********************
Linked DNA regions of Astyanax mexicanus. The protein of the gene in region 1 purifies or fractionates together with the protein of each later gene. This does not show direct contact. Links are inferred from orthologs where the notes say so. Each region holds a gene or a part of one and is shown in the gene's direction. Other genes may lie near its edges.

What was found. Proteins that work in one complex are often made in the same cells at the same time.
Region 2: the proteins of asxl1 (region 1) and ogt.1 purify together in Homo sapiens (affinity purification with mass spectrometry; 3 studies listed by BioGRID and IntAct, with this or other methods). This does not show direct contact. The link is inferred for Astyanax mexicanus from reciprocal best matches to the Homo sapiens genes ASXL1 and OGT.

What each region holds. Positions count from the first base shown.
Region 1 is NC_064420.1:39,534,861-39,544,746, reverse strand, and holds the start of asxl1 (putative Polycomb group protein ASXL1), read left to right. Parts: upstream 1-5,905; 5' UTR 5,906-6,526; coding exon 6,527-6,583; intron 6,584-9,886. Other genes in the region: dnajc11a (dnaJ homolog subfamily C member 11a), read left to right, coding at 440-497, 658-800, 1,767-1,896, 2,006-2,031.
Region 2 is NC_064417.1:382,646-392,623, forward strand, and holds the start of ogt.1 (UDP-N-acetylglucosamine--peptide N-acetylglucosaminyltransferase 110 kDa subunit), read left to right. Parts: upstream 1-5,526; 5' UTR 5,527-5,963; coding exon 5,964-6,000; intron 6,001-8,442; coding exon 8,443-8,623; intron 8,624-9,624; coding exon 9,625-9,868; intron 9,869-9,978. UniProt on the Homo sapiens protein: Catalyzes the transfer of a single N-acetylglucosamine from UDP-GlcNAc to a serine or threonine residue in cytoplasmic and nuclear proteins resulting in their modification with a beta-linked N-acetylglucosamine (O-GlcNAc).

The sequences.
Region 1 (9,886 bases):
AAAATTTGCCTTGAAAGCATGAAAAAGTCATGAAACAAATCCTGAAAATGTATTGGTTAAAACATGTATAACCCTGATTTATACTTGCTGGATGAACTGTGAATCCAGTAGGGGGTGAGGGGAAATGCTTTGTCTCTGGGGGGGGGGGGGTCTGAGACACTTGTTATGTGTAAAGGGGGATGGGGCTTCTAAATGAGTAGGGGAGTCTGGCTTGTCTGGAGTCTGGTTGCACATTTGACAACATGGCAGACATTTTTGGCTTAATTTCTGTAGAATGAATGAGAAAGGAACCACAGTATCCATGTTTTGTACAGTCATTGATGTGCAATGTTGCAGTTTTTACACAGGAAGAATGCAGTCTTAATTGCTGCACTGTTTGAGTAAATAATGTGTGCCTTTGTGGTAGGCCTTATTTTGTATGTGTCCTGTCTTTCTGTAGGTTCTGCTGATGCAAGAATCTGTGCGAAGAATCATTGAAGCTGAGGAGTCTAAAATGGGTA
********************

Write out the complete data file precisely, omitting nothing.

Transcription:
Linked DNA regions of Astyanax mexicanus. The protein of the gene in region 1 purifies or fractionates together with the protein of each later gene. This does not show direct contact. Links are inferred from orthologs where the notes say so. Each region holds a gene or a part of one and is shown in the gene's direction. Other genes may lie near its edges.

What was found. Proteins that work in one complex are often made in the same cells at the same time.
Region 2: the proteins of asxl1 (region 1) and ogt.1 purify together in Homo sapiens (affinity purification with mass spectrometry; 3 studies listed by BioGRID and IntAct, with this or other methods). This does not show direct contact. The link is inferred for Astyanax mexicanus from reciprocal best matches to the Homo sapiens genes ASXL1 and OGT.

What each region holds. Positions count from the first base shown.
Region 1 is NC_064420.1:39,534,861-39,544,746, reverse strand, and holds the start of asxl1 (putative Polycomb group protein ASXL1), read left to right. Parts: upstream 1-5,905; 5' UTR 5,906-6,526; coding exon 6,527-6,583; intron 6,584-9,886. Other genes in the region: dnajc11a (dnaJ homolog subfamily C member 11a), read left to right, coding at 440-497, 658-800, 1,767-1,896, 2,006-2,031.
Region 2 is NC_064417.1:382,646-392,623, forward strand, and holds the start of ogt.1 (UDP-N-acetylglucosamine--peptide N-acetylglucosaminyltransferase 110 kDa subunit), read left to right. Parts: upstream 1-5,526; 5' UTR 5,527-5,963; coding exon 5,964-6,000; intron 6,001-8,442; coding exon 8,443-8,623; intron 8,624-9,624; coding exon 9,625-9,868; intron 9,869-9,978. UniProt on the Homo sapiens protein: Catalyzes the transfer of a single N-acetylglucosamine from UDP-GlcNAc to a serine or threonine residue in cytoplasmic and nuclear proteins resulting in their modification with a beta-linked N-acetylglucosamine (O-GlcNAc).

The sequences.
Region 1 (9,886 bases):
AAAATTTGCCTTGAAAGCATGAAAAAGTCATGAAACAAATCCTGAAAATGTATTGGTTAAAACATGTATAACCCTGATTTATACTTGCTGGATGAACTGTGAATCCAGTAGGGGGTGAGGGGAAATGCTTTGTCTCTGGGGGGGGGGGGGTCTGAGACACTTGTTATGTGTAAAGGGGGATGGGGCTTCTAAATGAGTAGGGGAGTCTGGCTTGTCTGGAGTCTGGTTGCACATTTGACAACATGGCAGACATTTTTGGCTTAATTTCTGTAGAATGAATGAGAAAGGAACCACAGTATCCATGTTTTGTACAGTCATTGATGTGCAATGTTGCAGTTTTTACACAGGAAGAATGCAGTCTTAATTGCTGCACTGTTTGAGTAAATAATGTGTGCCTTTGTGGTAGGCCTTATTTTGTATGTGTCCTGTCTTTCTGTAGGTTCTGCTGATGCAAGAATCTGTGCGAAGAATCATTGAAGCTGAGGAGTCTAAAATGGGTA